So last night my lovely wife and I went to the Detroit Opera House to see Dr. Laura Schlessinger's one woman show: "In My Never To Be Humble Opinion". I have always been a fan of Dr. Laura's radio show. Though I might not agree with everything she says, and though at times her language can be a little crude, I jumped at the opportunity to see her in person, and to hear what she had to say.
As I mentioned, I haven't always agreed with everything Dr. Laura says. For instance, she is Jewish and as such doesn't believe in the inspiration of the New Testament, or that Jesus Christ was the messiah. She also is into embracing people of all faiths, which has become common in our times, believing that all good people will go to heaven. However, her stance on premarital cohabitation, what she'd call "shacking up", and abortion, and homosexuality (among other topics) is spot on. She also has great opinions about raising kids, and the importance of mothers choosing their children over money and career. And I have always admired her straight-forward approach to telling people when they are being immoral, selfish, or a myriad of other things that people tend to be today.
I wasn't sure what to expect from the live show. Would she have the audience present dilemmas to her and then give her opinion on what should be done? Would she lecture to the audience about current societal ills? What would the show be about?
Well the show comes in two halves. In the first half Dr. Laura lectures about HER life. Her beginnings, experiences, and how she matured into the right-thinking, moral defender that she is today. She also took us into a typical day in the life of Dr. Laura, including awakening every morning at 5am to work-out before "taking on the day", to borrow one of her own lines. She then lets the audience see Dr. Laura at work, how she would look starting her daily radio program.
The set for the first half is set-up similar to her house complete with a couch, bookcases, and other furniture, as well as Dr. Laura's home broadcasting studio/office. The set also includes a wide-screen video screen so that she can share pictures with the audience. The first half of the show takes the audience on a roller-coaster ride of emotions. From laughing, getting angry, and, eventually, crying. The latter coming during a very emotional reading of a news story about a mother that left her one year-old son in her car while she went to work, followed by a listener's email about the thoughts that may have gone through the child's mind during his last day of life. Did I mention this was very emotional? I had tears streaming down my face and heard sniffling throughout the opera house.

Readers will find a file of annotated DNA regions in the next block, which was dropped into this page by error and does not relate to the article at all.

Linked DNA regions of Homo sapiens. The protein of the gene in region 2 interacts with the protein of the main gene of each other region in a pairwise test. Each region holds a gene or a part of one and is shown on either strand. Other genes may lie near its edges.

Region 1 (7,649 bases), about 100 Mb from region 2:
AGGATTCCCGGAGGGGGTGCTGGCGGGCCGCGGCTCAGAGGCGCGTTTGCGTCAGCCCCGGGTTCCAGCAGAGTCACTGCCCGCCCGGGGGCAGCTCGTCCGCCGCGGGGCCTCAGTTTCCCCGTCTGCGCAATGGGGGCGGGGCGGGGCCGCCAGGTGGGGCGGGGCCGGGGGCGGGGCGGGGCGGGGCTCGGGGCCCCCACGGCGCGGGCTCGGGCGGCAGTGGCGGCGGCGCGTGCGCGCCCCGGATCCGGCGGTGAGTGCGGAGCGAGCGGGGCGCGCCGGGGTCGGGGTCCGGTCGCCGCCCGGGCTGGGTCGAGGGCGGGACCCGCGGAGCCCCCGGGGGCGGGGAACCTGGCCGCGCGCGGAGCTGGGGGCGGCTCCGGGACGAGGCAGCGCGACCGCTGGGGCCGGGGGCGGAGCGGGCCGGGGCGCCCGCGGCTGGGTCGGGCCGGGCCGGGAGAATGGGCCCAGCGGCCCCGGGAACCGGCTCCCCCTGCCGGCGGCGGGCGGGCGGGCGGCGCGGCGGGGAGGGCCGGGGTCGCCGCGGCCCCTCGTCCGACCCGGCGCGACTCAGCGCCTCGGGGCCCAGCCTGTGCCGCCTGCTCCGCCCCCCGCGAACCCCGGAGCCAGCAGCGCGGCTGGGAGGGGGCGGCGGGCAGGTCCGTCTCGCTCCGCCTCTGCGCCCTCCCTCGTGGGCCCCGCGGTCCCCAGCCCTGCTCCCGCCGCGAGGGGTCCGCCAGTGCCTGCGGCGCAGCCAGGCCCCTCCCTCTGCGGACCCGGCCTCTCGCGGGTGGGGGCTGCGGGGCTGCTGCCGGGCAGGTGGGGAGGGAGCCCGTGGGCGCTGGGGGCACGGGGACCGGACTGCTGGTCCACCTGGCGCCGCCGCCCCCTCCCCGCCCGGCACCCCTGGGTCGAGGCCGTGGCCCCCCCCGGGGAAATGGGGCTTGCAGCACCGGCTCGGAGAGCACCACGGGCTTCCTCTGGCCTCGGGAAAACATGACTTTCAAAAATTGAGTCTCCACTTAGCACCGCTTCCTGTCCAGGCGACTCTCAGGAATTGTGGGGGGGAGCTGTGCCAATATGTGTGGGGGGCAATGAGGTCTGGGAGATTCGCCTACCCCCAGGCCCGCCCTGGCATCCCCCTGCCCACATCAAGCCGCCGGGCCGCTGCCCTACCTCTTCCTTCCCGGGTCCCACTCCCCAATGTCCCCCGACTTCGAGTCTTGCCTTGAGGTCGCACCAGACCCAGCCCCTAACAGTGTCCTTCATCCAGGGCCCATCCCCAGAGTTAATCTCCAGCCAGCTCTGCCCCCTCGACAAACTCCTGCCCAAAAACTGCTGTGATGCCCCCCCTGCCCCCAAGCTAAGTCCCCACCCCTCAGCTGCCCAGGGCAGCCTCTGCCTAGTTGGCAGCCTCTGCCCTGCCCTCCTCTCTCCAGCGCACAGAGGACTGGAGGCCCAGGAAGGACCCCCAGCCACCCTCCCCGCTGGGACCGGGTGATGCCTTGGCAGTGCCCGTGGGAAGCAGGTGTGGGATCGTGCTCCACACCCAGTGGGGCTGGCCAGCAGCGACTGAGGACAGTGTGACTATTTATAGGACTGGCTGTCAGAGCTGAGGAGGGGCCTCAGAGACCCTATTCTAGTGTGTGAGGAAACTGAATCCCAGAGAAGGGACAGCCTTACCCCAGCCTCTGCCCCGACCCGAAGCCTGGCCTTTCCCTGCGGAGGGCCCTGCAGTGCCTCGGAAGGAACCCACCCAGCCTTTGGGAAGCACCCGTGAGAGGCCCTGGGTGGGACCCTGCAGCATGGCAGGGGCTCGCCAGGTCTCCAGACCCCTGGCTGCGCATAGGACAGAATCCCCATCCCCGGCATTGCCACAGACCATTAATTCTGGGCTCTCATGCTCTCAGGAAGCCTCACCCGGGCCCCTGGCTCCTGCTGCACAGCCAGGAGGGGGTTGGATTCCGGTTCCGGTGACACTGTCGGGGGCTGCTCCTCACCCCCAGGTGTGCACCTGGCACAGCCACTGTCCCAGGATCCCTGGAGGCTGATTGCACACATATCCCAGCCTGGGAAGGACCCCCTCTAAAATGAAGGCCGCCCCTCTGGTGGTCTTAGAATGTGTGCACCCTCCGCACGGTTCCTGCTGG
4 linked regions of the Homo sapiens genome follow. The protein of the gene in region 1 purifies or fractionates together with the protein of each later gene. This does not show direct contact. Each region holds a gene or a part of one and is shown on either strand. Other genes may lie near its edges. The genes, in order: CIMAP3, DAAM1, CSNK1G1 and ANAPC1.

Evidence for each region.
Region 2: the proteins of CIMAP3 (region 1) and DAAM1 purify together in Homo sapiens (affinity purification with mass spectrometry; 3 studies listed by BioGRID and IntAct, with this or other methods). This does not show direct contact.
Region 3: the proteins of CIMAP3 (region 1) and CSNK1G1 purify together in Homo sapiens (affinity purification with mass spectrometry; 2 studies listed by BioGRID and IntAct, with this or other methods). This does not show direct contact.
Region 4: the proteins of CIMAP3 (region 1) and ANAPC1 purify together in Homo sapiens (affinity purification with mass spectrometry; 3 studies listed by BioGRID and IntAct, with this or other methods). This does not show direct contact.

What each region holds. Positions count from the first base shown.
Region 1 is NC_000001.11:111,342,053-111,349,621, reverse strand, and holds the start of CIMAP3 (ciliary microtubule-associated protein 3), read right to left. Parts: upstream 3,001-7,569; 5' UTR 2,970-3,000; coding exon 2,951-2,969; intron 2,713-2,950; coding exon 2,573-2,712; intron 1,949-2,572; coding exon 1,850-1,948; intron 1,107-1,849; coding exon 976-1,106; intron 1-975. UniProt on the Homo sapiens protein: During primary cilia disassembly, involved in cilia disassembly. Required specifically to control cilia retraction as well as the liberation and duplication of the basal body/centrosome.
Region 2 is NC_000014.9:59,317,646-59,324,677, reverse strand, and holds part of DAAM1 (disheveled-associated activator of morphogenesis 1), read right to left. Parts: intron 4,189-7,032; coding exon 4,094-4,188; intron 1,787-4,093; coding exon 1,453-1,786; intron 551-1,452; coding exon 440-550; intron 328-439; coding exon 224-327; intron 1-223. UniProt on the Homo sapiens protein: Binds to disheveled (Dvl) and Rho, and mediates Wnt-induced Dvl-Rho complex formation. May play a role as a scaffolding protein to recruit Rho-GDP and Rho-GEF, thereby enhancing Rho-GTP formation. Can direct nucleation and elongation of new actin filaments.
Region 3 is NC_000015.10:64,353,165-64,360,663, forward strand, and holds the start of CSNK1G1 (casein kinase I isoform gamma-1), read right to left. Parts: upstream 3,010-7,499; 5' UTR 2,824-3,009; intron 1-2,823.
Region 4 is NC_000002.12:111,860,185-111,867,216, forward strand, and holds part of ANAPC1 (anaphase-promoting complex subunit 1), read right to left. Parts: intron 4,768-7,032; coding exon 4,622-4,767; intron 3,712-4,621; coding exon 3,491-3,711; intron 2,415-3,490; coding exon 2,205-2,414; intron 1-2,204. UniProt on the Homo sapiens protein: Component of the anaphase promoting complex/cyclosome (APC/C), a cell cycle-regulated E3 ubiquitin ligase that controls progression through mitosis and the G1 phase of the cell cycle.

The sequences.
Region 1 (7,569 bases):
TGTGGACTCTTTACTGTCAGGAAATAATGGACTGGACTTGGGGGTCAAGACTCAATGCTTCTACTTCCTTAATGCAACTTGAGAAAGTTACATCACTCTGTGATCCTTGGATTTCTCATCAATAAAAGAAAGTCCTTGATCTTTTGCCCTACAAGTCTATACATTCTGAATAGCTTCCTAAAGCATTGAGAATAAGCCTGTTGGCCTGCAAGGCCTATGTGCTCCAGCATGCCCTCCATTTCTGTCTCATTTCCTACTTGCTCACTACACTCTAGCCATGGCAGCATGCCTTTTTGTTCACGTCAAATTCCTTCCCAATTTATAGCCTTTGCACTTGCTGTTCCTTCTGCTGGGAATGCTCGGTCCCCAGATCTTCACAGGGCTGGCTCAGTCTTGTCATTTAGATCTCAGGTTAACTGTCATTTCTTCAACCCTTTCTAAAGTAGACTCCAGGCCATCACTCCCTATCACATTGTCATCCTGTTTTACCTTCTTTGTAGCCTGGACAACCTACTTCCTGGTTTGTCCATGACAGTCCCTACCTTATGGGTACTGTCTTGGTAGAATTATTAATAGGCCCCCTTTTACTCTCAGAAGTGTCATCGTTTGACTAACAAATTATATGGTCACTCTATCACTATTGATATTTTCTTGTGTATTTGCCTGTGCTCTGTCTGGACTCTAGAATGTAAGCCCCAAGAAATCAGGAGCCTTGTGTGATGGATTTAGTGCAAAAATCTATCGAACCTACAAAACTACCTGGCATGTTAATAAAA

For the second half of the show Dr. Laura returns to the stage minus the previous set. She then reads and answers questions that the audience has written on cards. The answers are given in the typical fashion that only Dr. Laura can provide, straight-forward, honest, and leaving no doubts about Dr. Laura's feelings on the matter. She concludes the show by providing the audience with some inspirational words related to her favorite hobby, sailboat racing, and then she tells the audience, as she does the end of every one of her radio broadcasts, "now go take on the day".
I thoroughly enjoyed the show. Sitting next to my favorite woman in the whole world (my wife) and listening to Dr. Laura share her wonderful view of the world. You may not like Dr. Laura for some reason, but you have to admit that she is trying to do her part in instilling morals into a society that has cast them aside. And no one could ever successfully argue that she doesn't have the well-being of children at the forefront of her mind as she does that. If you get a chance to catch Dr. Laura's show I would greatly encourage you to do so.
Now go do the right thing.